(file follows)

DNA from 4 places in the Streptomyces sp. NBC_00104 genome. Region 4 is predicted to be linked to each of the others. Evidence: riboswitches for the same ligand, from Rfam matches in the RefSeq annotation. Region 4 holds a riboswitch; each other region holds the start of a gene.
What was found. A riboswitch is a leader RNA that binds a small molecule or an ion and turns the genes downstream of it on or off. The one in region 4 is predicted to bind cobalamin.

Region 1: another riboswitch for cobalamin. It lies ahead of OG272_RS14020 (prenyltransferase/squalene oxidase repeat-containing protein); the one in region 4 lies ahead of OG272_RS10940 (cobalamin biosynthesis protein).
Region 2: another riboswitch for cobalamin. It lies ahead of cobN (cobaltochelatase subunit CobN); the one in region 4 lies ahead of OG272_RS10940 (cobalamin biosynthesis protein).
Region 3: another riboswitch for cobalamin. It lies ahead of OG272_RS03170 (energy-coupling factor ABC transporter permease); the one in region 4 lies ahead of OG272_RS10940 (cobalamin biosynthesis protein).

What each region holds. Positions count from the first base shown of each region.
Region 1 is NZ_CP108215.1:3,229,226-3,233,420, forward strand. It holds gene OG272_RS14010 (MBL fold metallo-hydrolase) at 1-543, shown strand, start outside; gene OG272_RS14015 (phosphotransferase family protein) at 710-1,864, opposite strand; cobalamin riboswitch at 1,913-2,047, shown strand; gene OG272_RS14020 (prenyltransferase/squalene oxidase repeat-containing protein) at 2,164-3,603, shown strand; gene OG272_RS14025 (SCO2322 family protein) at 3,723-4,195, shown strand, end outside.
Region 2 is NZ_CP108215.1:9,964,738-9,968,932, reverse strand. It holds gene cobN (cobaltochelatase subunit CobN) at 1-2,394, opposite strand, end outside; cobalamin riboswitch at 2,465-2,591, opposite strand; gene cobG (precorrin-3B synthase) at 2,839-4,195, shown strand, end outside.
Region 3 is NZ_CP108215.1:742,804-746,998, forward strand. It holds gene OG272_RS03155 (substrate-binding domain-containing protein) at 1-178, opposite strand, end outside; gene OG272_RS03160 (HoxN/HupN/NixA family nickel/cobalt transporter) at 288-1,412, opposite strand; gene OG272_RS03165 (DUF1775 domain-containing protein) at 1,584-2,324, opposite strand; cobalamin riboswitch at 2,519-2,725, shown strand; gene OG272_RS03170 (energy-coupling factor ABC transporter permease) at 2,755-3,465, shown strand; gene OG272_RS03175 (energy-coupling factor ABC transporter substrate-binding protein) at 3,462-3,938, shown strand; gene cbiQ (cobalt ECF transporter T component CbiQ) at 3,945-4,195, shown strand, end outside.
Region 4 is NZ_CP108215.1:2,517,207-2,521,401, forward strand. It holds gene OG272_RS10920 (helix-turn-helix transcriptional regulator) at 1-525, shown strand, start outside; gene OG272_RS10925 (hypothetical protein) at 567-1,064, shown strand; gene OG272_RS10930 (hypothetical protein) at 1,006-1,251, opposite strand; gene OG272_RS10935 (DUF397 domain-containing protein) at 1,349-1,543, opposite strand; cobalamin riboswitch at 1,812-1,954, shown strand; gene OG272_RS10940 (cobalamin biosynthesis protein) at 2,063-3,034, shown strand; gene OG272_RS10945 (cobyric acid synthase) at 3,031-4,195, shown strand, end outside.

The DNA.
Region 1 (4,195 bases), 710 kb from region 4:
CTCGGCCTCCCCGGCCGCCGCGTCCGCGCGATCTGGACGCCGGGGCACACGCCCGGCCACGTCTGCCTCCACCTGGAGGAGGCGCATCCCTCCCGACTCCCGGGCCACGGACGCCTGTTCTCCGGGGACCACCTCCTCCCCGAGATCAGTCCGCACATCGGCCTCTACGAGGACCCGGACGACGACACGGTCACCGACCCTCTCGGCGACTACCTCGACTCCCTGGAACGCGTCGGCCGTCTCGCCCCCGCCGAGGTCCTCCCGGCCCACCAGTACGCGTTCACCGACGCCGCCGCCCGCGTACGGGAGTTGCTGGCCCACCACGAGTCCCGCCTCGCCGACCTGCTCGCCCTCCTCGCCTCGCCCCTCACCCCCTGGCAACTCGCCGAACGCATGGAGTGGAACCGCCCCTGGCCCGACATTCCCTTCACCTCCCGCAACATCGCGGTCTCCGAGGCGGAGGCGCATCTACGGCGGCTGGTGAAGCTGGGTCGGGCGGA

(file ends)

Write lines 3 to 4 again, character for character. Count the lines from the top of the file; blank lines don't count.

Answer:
Region 1: another riboswitch for cobalamin. It lies ahead of OG272_RS14020 (prenyltransferase/squalene oxidase repeat-containing protein); the one in region 4 lies ahead of OG272_RS10940 (cobalamin biosynthesis protein).
Region 2: another riboswitch for cobalamin. It lies ahead of cobN (cobaltochelatase subunit CobN); the one in region 4 lies ahead of OG272_RS10940 (cobalamin biosynthesis protein).